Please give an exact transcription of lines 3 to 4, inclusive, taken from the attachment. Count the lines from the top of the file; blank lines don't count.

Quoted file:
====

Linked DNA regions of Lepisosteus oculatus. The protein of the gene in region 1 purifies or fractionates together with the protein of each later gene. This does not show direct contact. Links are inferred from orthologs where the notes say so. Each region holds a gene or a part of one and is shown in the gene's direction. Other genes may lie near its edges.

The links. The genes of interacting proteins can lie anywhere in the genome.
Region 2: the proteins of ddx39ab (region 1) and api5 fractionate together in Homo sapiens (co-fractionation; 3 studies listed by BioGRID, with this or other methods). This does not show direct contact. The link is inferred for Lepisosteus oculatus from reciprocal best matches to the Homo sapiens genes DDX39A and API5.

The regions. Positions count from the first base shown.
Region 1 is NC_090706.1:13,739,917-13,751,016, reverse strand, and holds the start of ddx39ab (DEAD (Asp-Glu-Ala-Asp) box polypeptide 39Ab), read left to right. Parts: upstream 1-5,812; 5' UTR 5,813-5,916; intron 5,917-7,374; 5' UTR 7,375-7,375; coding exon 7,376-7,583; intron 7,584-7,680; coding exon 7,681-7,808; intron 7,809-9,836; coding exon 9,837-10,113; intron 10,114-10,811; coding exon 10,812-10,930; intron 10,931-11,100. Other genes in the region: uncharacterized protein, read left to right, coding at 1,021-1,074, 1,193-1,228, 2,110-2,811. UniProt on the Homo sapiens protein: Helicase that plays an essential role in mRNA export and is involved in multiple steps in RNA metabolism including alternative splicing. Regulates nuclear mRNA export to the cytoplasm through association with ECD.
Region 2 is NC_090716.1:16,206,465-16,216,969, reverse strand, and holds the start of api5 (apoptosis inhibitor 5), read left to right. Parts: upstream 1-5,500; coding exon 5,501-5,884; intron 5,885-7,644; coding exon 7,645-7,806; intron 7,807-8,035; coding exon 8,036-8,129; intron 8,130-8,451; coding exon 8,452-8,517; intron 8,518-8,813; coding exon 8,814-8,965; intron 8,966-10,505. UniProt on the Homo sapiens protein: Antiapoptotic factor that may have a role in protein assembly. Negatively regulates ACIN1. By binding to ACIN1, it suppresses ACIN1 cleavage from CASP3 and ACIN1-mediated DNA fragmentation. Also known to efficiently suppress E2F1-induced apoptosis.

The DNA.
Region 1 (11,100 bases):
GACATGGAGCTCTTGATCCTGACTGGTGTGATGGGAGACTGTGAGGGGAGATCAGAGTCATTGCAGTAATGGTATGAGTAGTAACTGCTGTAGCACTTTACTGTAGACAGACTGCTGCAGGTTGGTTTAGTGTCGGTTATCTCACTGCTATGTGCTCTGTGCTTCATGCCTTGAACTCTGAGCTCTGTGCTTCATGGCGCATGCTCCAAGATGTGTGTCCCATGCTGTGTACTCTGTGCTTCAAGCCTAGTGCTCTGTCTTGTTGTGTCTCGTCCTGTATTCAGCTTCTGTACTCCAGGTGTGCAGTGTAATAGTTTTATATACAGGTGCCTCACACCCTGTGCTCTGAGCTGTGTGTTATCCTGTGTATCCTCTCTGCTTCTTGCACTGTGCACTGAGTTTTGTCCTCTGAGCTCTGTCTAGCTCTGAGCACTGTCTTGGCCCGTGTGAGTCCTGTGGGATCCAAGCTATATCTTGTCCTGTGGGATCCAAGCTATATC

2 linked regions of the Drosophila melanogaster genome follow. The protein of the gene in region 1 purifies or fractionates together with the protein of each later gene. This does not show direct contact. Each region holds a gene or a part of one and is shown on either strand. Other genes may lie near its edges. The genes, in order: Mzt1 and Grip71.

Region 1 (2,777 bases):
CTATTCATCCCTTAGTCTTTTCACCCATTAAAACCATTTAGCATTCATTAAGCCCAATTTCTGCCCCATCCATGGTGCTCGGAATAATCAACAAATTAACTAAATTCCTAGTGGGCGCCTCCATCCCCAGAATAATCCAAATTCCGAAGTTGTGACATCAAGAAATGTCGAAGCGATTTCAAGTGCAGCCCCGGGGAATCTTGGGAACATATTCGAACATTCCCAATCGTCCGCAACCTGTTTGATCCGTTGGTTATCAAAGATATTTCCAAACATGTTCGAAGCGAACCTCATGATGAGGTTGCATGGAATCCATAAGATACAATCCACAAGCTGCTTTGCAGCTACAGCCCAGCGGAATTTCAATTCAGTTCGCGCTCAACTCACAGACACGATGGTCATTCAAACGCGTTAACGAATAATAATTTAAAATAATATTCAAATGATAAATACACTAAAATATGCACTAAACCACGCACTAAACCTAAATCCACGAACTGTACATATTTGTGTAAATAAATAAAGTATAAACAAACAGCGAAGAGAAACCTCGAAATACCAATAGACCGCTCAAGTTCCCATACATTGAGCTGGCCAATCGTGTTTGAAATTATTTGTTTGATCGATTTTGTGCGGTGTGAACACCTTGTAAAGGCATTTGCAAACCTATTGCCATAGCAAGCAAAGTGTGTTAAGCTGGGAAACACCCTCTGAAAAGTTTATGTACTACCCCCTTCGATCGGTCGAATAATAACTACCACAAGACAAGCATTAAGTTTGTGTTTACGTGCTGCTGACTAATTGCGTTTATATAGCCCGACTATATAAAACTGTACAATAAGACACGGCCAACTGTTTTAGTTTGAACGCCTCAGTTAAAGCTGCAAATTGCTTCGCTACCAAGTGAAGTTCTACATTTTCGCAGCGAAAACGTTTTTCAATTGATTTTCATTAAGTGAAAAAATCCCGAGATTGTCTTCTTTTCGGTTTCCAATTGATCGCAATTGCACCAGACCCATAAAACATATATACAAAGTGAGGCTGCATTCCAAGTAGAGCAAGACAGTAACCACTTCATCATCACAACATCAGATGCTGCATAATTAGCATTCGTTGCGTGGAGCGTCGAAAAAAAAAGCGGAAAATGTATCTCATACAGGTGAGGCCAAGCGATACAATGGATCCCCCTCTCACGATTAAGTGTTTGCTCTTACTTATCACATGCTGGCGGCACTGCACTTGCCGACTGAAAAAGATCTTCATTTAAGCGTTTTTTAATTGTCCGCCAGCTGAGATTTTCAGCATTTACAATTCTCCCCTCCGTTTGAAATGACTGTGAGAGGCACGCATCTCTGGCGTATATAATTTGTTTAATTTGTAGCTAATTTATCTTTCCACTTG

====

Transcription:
Region 2: the proteins of ddx39ab (region 1) and api5 fractionate together in Homo sapiens (co-fractionation; 3 studies listed by BioGRID, with this or other methods). This does not show direct contact. The link is inferred for Lepisosteus oculatus from reciprocal best matches to the Homo sapiens genes DDX39A and API5.

The regions. Positions count from the first base shown.